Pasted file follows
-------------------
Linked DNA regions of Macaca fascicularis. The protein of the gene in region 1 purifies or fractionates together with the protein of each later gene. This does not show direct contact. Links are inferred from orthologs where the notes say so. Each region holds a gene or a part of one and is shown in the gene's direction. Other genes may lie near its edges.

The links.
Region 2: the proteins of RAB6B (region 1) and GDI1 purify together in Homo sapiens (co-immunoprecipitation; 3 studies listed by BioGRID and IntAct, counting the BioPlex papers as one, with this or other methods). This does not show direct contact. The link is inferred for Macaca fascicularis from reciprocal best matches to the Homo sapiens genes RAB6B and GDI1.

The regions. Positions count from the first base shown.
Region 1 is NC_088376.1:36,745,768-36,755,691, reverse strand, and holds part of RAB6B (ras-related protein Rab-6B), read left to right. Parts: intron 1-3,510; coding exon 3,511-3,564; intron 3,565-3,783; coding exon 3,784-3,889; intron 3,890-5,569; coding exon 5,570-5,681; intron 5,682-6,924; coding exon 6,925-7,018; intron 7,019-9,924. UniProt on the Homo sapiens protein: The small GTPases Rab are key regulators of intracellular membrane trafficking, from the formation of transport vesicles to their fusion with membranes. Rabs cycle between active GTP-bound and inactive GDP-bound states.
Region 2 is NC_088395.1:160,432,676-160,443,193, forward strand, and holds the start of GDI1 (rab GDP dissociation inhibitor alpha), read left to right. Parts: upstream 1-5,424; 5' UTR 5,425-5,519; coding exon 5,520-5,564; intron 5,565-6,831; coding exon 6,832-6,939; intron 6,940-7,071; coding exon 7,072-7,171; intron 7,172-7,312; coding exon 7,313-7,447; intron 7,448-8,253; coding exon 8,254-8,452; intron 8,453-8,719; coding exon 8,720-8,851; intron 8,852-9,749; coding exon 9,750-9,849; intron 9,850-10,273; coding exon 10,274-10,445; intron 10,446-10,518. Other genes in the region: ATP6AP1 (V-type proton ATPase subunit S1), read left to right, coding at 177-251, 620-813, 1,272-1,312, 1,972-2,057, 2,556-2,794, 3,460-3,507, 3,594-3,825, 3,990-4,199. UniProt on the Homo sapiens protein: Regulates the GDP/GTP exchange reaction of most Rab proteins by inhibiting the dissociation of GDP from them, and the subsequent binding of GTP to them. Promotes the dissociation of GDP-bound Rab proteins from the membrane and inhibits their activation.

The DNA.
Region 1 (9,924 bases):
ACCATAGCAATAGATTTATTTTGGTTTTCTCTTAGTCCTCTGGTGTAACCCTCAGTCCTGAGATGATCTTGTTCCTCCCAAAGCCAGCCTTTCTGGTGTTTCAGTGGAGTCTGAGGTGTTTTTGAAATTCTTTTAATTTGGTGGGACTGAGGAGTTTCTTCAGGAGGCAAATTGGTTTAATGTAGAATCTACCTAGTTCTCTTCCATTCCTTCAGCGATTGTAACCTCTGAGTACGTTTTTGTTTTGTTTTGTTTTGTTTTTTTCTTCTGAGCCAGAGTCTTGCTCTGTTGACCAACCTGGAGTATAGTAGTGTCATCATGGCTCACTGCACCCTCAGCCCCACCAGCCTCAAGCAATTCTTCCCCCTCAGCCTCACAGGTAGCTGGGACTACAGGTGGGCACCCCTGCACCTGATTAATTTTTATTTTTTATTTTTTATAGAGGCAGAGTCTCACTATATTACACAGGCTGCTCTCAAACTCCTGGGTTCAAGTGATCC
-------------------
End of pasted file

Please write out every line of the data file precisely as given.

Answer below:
Linked DNA regions of Macaca fascicularis. The protein of the gene in region 1 purifies or fractionates together with the protein of each later gene. This does not show direct contact. Links are inferred from orthologs where the notes say so. Each region holds a gene or a part of one and is shown in the gene's direction. Other genes may lie near its edges.

The links.
Region 2: the proteins of RAB6B (region 1) and GDI1 purify together in Homo sapiens (co-immunoprecipitation; 3 studies listed by BioGRID and IntAct, counting the BioPlex papers as one, with this or other methods). This does not show direct contact. The link is inferred for Macaca fascicularis from reciprocal best matches to the Homo sapiens genes RAB6B and GDI1.

The regions. Positions count from the first base shown.
Region 1 is NC_088376.1:36,745,768-36,755,691, reverse strand, and holds part of RAB6B (ras-related protein Rab-6B), read left to right. Parts: intron 1-3,510; coding exon 3,511-3,564; intron 3,565-3,783; coding exon 3,784-3,889; intron 3,890-5,569; coding exon 5,570-5,681; intron 5,682-6,924; coding exon 6,925-7,018; intron 7,019-9,924. UniProt on the Homo sapiens protein: The small GTPases Rab are key regulators of intracellular membrane trafficking, from the formation of transport vesicles to their fusion with membranes. Rabs cycle between active GTP-bound and inactive GDP-bound states.
Region 2 is NC_088395.1:160,432,676-160,443,193, forward strand, and holds the start of GDI1 (rab GDP dissociation inhibitor alpha), read left to right. Parts: upstream 1-5,424; 5' UTR 5,425-5,519; coding exon 5,520-5,564; intron 5,565-6,831; coding exon 6,832-6,939; intron 6,940-7,071; coding exon 7,072-7,171; intron 7,172-7,312; coding exon 7,313-7,447; intron 7,448-8,253; coding exon 8,254-8,452; intron 8,453-8,719; coding exon 8,720-8,851; intron 8,852-9,749; coding exon 9,750-9,849; intron 9,850-10,273; coding exon 10,274-10,445; intron 10,446-10,518. Other genes in the region: ATP6AP1 (V-type proton ATPase subunit S1), read left to right, coding at 177-251, 620-813, 1,272-1,312, 1,972-2,057, 2,556-2,794, 3,460-3,507, 3,594-3,825, 3,990-4,199. UniProt on the Homo sapiens protein: Regulates the GDP/GTP exchange reaction of most Rab proteins by inhibiting the dissociation of GDP from them, and the subsequent binding of GTP to them. Promotes the dissociation of GDP-bound Rab proteins from the membrane and inhibits their activation.

The DNA.
Region 1 (9,924 bases):
ACCATAGCAATAGATTTATTTTGGTTTTCTCTTAGTCCTCTGGTGTAACCCTCAGTCCTGAGATGATCTTGTTCCTCCCAAAGCCAGCCTTTCTGGTGTTTCAGTGGAGTCTGAGGTGTTTTTGAAATTCTTTTAATTTGGTGGGACTGAGGAGTTTCTTCAGGAGGCAAATTGGTTTAATGTAGAATCTACCTAGTTCTCTTCCATTCCTTCAGCGATTGTAACCTCTGAGTACGTTTTTGTTTTGTTTTGTTTTGTTTTTTTCTTCTGAGCCAGAGTCTTGCTCTGTTGACCAACCTGGAGTATAGTAGTGTCATCATGGCTCACTGCACCCTCAGCCCCACCAGCCTCAAGCAATTCTTCCCCCTCAGCCTCACAGGTAGCTGGGACTACAGGTGGGCACCCCTGCACCTGATTAATTTTTATTTTTTATTTTTTATAGAGGCAGAGTCTCACTATATTACACAGGCTGCTCTCAAACTCCTGGGTTCAAGTGATCC